I care about manageability because it directly influences my job and defines how much time I have to spend on trivial tasks like patching or upgrading operating systems. My goal is to spend as little time as possible doing trivial & repetitive stuff so that I have more time for things that I consider more important, like improving our network, testing new solutions or drinking coffee
I use OpenBSD extensively for many applications, most of them being network related stuff and have done so since the 2.9 release. OpenBSD is ultra secure, rock solid and the ultimate Swiss Army knife of networking in the UNIX world if you ask me. It has *very* few flaws but there are situations where it is not feasible for me to use OpenBSD.
We have a lot of servers at work and a good percentage of those are running some kind of UNIX derivative. When dealing with a large machine park it becomes apparent that one needs to find an efficient & reliable way to manage them. It is precisely here OpenBSD fails for me.
Several people have asked me why I am not pushing for more OpenBSD installations at work. The answer is that I simply cannot afford to practice operating system evangelism at work — it’s about finding the right tools for the job at hand no matter my personal preferences might be. Period.
In general, the methods described below work well and are very reliable but they do not scale well thus lacking the desired efficiency when dealing with many machines.
My main concerns are the following :
- Short lifetime of releases.
- Upgrading & patching is cumbersome and incoherent.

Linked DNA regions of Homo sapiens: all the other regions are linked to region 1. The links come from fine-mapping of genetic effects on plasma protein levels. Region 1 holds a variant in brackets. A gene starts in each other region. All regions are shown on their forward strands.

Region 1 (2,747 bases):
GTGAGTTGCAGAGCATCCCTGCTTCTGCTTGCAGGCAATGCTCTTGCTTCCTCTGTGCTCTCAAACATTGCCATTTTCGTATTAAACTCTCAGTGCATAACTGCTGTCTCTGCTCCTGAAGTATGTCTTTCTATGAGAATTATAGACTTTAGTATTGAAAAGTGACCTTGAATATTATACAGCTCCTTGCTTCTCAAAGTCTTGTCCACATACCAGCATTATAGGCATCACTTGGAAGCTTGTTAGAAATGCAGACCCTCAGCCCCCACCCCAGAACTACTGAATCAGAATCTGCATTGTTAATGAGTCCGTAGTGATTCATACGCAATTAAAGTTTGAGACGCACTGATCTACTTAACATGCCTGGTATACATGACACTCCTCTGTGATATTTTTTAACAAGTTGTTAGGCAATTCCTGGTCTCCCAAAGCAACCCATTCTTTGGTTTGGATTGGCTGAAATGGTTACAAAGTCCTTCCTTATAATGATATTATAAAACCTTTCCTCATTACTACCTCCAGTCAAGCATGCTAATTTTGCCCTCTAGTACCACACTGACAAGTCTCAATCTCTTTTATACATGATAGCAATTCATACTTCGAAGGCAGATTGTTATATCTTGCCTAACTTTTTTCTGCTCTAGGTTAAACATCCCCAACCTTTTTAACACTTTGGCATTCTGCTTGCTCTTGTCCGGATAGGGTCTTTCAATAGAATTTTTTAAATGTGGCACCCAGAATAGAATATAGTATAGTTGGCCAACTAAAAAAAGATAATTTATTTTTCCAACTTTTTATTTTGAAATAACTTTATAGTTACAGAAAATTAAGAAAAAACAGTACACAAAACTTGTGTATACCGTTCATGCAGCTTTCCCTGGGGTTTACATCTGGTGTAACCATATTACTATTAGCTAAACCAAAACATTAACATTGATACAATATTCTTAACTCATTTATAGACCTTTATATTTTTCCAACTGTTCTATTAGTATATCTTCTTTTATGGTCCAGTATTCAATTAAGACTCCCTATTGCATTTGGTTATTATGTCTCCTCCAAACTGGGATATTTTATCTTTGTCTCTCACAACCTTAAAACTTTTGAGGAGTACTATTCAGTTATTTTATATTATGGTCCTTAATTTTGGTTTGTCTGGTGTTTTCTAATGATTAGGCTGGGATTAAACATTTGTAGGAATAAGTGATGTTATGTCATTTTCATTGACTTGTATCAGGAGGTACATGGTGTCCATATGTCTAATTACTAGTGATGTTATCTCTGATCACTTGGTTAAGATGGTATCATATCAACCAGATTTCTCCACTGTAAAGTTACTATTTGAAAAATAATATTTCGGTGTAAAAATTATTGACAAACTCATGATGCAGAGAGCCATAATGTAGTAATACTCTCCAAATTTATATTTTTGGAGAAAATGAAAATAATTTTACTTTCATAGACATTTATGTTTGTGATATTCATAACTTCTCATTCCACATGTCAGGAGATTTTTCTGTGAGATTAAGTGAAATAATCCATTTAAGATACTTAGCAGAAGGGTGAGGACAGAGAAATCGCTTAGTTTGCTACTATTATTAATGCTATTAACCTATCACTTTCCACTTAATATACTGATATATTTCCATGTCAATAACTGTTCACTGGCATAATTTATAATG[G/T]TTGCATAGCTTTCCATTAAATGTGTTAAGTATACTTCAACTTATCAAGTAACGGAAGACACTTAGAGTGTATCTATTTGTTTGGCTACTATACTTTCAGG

1. Release lifetime
OpenBSD supports releases for 1 year and once a release reaches its EOL no more patches are provided. That means that one must update all servers running OpenBSD within 1 year from the installation date to keep OpenBSD stable and secure. Since skipping releases during upgrades is not recommended you must either upgrade your boxes every 6 month (when a new release come out) or alternatively skip a release an then reinstall the operating system with the newest release to bring your boxes up to date.
Even though installing OpenBSD is fast and easy — imagine having to do this on 150 or 200 servers at least once a year.
Upgrading from release to release is somewhat cumbersome and time consuming. You can either reinstall the entire operating system or install / upgrade the OpenBSD source code and then compile the new release. Once you have upgraded the operating system you still have to merge changes between the old and new configuration files and update any applications you might have installed through ports(7) or packages(8).
Again, not very efficient for upgrading 150 or 200 servers at least once a year.
There are a number of ways to patch OpenBSD :
Using errata paches
You can keep track of issued patches via the OpenBSD errata page and download the individual source code patches from there. Every patch comes with a detailed description of how to apply them. Once you obtain a patch you must apply the patch to the OpenBSD source code and then rebuild and reinstall the affected file(s). Errata patches are for the base operating system only.